Garfield did a very good job. However, I could not buy that he would be bullied in high school. The dude is almost six feet tall with the body of a middleweight boxer. He could have put Flash Thompson in a coma even before the spider bite. And what the hell are jocks even doing at this school? Doesn't Peter Parker go to a magnet school for science nerds? Even the the basketball team should be made up of nerds.

The version of Flash in the MCU made much more sense. Peter Parker's bully should be a little wiener like him!
posted by riruro at 8:09 AM on April 23 [1 favorite]


I thought the action sequences were well done, and I loved the first person view when Spider Man swung from building to building, but the third act in the second film ruined everything. At that point, I hated Parker. I wouldn't have bothered watching the third movie, so I wasn't upset in the least when Garfield got the axe even though it's not his fault his character was such a toxic shithead.
posted by Beholder at 11:38 AM on April 23


Things that I like about this version of Spider-Man:

- Martin Sheen is a great Uncle Ben
- the Lizard is pretty well done
- the scene where Spider-Man makes a web in the sewer and waits to feel it be disturbed by the Lizard is really cool
- Andrew Garfield’s attitude when he’s Spider-Man is great

Things I’m less happy about:

- the re-design of his costume is ugly, especially the gold-tinted eyepieces. Yuck.
- You hire Emma Stone, who in her daily life looks EXACTLY like Mary Jane Watson, as drawn by John Romita Sr., and you cast her as GWEN?!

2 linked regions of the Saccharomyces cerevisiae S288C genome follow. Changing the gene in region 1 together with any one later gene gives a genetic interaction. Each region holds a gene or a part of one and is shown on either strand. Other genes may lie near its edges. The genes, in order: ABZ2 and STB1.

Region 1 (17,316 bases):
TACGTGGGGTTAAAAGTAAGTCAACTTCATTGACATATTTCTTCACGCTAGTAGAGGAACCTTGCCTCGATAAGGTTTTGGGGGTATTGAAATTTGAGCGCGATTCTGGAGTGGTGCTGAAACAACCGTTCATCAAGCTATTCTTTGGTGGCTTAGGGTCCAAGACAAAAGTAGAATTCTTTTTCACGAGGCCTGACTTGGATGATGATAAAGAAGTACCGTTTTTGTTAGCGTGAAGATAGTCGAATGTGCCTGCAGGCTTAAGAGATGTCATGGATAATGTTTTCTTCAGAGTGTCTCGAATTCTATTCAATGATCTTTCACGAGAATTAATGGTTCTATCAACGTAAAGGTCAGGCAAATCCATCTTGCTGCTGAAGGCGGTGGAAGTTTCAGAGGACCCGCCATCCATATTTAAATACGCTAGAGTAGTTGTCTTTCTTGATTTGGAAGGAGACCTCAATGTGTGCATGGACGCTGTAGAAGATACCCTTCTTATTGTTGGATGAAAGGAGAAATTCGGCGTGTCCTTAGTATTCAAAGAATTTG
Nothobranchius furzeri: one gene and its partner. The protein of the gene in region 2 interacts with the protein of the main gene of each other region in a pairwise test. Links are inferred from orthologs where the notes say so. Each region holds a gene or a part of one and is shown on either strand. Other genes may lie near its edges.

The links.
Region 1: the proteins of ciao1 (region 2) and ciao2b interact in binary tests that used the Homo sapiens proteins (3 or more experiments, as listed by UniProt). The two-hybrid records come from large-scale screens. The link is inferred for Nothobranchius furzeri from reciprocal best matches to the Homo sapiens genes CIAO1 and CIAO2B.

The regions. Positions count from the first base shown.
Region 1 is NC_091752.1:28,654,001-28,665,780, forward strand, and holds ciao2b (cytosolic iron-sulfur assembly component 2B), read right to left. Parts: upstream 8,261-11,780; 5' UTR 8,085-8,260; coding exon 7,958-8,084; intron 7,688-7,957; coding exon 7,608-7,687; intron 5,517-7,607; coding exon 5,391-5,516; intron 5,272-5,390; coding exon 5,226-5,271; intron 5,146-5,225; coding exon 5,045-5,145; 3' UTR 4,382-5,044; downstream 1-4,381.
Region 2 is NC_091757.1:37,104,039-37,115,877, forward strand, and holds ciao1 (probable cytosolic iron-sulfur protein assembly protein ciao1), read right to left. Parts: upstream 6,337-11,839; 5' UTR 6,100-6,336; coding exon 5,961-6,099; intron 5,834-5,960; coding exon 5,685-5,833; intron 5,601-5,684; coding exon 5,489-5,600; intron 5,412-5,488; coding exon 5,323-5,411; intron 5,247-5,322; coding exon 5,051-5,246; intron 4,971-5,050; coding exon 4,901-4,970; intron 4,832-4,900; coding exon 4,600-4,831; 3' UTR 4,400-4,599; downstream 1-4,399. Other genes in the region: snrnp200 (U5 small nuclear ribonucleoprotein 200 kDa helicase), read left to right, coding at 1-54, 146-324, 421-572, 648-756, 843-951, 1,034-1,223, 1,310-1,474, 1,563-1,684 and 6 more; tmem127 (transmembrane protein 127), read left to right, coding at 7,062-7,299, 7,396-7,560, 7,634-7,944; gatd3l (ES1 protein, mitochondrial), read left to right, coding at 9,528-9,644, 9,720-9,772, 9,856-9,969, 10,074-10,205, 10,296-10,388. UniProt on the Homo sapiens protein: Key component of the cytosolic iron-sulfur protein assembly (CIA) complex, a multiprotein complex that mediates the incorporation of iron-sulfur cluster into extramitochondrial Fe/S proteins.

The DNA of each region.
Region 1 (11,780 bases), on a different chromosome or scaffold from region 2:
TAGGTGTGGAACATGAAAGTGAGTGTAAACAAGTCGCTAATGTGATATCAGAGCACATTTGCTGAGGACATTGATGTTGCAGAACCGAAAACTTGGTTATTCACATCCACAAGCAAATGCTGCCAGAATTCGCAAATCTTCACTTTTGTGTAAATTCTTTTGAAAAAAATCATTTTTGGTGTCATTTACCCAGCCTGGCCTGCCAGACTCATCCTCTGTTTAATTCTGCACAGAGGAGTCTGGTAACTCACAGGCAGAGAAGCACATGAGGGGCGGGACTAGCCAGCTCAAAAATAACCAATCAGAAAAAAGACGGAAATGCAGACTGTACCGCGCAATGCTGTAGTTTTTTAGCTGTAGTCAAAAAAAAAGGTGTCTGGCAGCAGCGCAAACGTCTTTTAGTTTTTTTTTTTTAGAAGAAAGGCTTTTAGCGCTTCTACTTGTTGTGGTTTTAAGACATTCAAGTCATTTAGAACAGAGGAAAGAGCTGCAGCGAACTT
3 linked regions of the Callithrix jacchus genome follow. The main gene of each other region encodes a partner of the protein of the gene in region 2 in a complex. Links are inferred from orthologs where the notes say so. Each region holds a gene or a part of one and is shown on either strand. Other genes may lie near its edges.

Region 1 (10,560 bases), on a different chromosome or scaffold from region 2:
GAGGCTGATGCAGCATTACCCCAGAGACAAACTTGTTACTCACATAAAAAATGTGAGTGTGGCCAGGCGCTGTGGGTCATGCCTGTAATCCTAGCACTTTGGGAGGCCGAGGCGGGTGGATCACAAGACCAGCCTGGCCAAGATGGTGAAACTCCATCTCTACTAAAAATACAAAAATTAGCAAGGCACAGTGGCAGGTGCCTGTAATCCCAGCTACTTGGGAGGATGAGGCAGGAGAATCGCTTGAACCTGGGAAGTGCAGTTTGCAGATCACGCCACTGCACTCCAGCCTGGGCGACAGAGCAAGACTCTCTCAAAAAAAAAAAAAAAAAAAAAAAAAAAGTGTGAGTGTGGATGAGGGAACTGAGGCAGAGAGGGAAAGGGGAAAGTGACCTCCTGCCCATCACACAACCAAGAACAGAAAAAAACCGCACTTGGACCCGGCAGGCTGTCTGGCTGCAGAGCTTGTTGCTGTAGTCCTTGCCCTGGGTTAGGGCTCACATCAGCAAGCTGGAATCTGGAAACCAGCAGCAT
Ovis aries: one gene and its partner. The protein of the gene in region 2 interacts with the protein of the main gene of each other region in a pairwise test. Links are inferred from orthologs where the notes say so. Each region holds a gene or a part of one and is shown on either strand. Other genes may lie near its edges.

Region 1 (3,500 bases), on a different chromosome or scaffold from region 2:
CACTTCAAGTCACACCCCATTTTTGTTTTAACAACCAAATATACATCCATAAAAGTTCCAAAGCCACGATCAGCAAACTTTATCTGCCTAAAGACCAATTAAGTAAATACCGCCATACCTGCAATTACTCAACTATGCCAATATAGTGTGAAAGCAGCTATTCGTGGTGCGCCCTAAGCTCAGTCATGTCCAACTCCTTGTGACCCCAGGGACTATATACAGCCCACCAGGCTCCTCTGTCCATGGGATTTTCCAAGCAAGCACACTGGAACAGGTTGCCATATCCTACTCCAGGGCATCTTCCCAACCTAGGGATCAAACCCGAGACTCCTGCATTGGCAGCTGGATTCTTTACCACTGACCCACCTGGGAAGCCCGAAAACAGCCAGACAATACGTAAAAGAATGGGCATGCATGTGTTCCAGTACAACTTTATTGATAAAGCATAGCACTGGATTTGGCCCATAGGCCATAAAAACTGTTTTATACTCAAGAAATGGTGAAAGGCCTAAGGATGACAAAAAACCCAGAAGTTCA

- don’t care much for Denis Leary as Capt. Stacy
- Sally Field doesn’t really work for me as Aunt May
- Andrew Garfield just doesn’t come across as an awkward teen at any point, especially given his height.
- the grimdark revenge-seeking angle after his uncle is killed is a bit too much Batman for my tastes
posted by wabbittwax at 5:40 PM on April 23


Oh, hey, I just rewatched this with my son (10) last week. He had seen No Way Home and he didn't really know who Garfield was. So we watched this movie so he knew what "universe" he was from.

Man, this movie is a drag. I do like everyone in the movie, even Leary, but the overall tone of the movie is just so damn depressing, and that's not what a Spider-Man movie should feel like.

But I do like Garfield, and I enjoyed seeing him appear in No Way Home. It would have been good to see him in a lighter-tone Spider-Man movie.
posted by Fleebnork at 4:57 AM on April 25


The dude is almost six feet tall with the body of a middleweight boxer.

I'm not gonna let my tumblring of awards season go to waste, and i have to say, it's hilarious to come out of NWH thinking him as the tall one and then later realizing at 'only' 5 ft 10 he's only tall-presenting lol.

I genuinely liked this movie for all its problems, of course i was one of those who was super-into the social network and thought his casting news as interesting if not excellent choice. Though I did leave the cinema back then, going, "who is this reboot for??" Not realizing of course this was only the beginning of ridiculously accelerated rebootquels turnovers of the modern blockbuster era.
posted by cendawanita at 11:19 PM on April 25


Though I did leave the cinema back then, going, "who is this reboot for??"

Sony. It's for Sony.

From Wikipedia:
Sony's 1998 license, covering all Spider-Man films (including 900 characters related to Spider-Man), is perpetual provided that Sony releases a new Spider-Man film at least once every 5.75 years.
posted by Fleebnork at 4:18 AM on April 26


No, i know, but you know.
posted by cendawanita at 5:24 AM on April 26 [1 favorite]


« Older The First Lady: That White Hou...   |  Movie: The Northman... Newer »

You are not logged in, either login or create an account to post comments